J&J Becoming a Surgical Robotics Powerhouse
In addition to J&J picking up Auris Health for $3.4 billion, Roger Smith, Ph.D., who follows the surgical robotics market closely, said we could continue to see large MedTech companies making acquisitions in the space.
Johnson & Johnson is making some significant noise in the surgical robotics space today as it is announcing a deal that would have it acquire Auris Health for $3.4 billion. The deal also calls for additional contingent payments of up to $2.35 billion in the event of Auris reaching certain milestones.
J&J would make the acquisition through its Ethicon subsidiary.
Redwood City, CA-based Auris Health develops robotic technologies that have been focused on lung cancer. The firm has the Monarch Platform, an FDA-cleared system currently used in bronchoscopic diagnostic and therapeutic procedures.
In November of 2018, Auris raised $200 million to help with the commercialization of the technology At the time, the firm said it had raised more than $700 million to develop the technology.
Auris’ Monarch Platform robotic technology will also play an important role within the Lung Cancer Initiative at Johnson & Johnson (LCI). Recall in January, that Johnson and Johnson added more pieces to the LCI puzzle by announcing a strategic partnership that would lead to stronger lung cancer detection tests with Veracyte.
Frederic Moll, M.D., CEO and Founder of Auris Health, will be joining J&J upon completion of this transaction, which is set for 2Q19. Moll has an extensive resume in the robotics field.
Not only has he served as the CEO and founder of Hansen Medical, but he also co-founded Intuitive Surgical one of the largest players in the surgical robotics market.
“This combination is a testament to the incredible work of the Auris Health team and the innovation engine behind the Monarch Platform, which represents a huge step forward in endoluminal technology,” Moll said in a release.
“We look forward to continuing to shape the future of intervention with the added expertise and resources of the world’s largest healthcare organization.”
Robotics Powerhouse in the Making?
Johnson & Johnson has been making waves in robotics for quite some time now. In August of 2015, J&J, Ethicon, and Verily (Google’s former life sciences division) announced the formation of Verb Surgical. In 2016, MD+DI listed Verb as one of the nine Robotics companies that everyone should know about.
In early 2018, Google’s co-founder Sergey Brin used the robot to suture on some synthetic tissue. However, the company didn’t share any pictures or details about the machine.
J&J executives said the Auris acquisition supports the continued development of the Verb Surgical Platform and its partnership with Verily.
“We are very committed to our partnership with Verily on the development of the Verb Surgical Platform, Ashley McEvoy, Executive VP, Worldwide Chairman, Medical Devices, J&J, said in a release.
“Collectively, these technologies, together with our market-leading medical implants and solutions, create the foundation of a comprehensive digital ecosystem to help support the surgeon and patient before, during, and after surgery.”
Roger Smith, Ph.D., the Chief Technology Officer for the Florida Hospital Nicholson Center, who follows the space closely said the acquisition not only comes at an interesting time for Auris, but it also significantly strengthens J&J’s surgical robotic offerings.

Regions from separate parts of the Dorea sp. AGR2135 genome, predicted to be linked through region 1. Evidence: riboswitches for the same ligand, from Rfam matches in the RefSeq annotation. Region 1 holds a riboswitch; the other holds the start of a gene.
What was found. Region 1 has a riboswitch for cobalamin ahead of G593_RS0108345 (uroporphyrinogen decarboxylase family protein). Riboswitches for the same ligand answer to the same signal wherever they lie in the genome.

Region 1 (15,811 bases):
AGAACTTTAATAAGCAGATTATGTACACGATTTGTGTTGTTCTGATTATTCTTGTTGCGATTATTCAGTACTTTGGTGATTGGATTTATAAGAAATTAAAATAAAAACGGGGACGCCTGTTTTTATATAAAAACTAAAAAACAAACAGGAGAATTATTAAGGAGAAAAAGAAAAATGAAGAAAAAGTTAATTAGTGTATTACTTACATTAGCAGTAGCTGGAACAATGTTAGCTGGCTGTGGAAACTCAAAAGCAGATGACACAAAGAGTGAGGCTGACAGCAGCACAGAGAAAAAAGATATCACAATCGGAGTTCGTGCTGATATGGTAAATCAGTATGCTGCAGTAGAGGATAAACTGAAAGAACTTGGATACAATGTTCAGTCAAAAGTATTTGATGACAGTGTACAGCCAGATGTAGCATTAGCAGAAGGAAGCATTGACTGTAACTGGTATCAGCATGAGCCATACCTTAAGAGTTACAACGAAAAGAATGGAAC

“It’s very interesting that Auris agreed to be acquired by Johnson & Johnson so early in their corporate lifetime,” Smith told MD+DI.
“So, it’s true that this adds another robotic platform to Johnson & Johnson’s portfolio, but it brings their number not to just two platforms but the five. Johnson & Johnson previously had the partnership with Verily to create Verb surgical … and many people may forget that Auris itself acquired Hansen medical in 2016 which gave them the Scentsy and the Magellan robotic platforms.”
He added, “So, what does Johnson & Johnson hope to achieve with this acquisition spree? I think there are at least three different things.
Number one they’re trying to push into robotics in multiple specialties to get platforms that can compete against non-robotic auctions in at least three, if not five different specialties; second those platforms that they own now will be complementary to each other not competitive to each other; and then third I think they’re assembling a portfolio where they can apply a common operating system or ecosystem across multiple robots so that all of these robots, whether they be three or five, operate on the same software platform and have the same back end software services.
That’s something that no other company has ever achieved and that seems to be only achievable with the partnership with [Verily].
J&J also took a deeper dive into the surgical robotics market by acquiring Orthotaxy, a privately held developer of software-enabled surgical technologies, including a differentiated robotic-assisted surgery solution, for an undisclosed sum.
“So, what might we see next in terms of the acquisition,” Smith asked.
“In the last year, we’ve seen Medtronic by Mazor we’ve seen Striker by Mako, we’ve seen Zimmer Biomet by Medtech S.A.; we [have seen smaller companies] like TransEnterix [acquire] Medical Surgery Technologies.
“So in the future, we might watch for acquisitions of companies like Globus Medical Restoration Robotics and maybe the small startups like TransEnterix, Titan Medical, and Medrobotics once they get their feet under them.”
He added, “I think all of this activity clearly indicates that the major device companies are serious about bringing robotics into all the specialties that they service and that they see robotic-assisted devices as the next generation beyond the manual devices that they sell now.”
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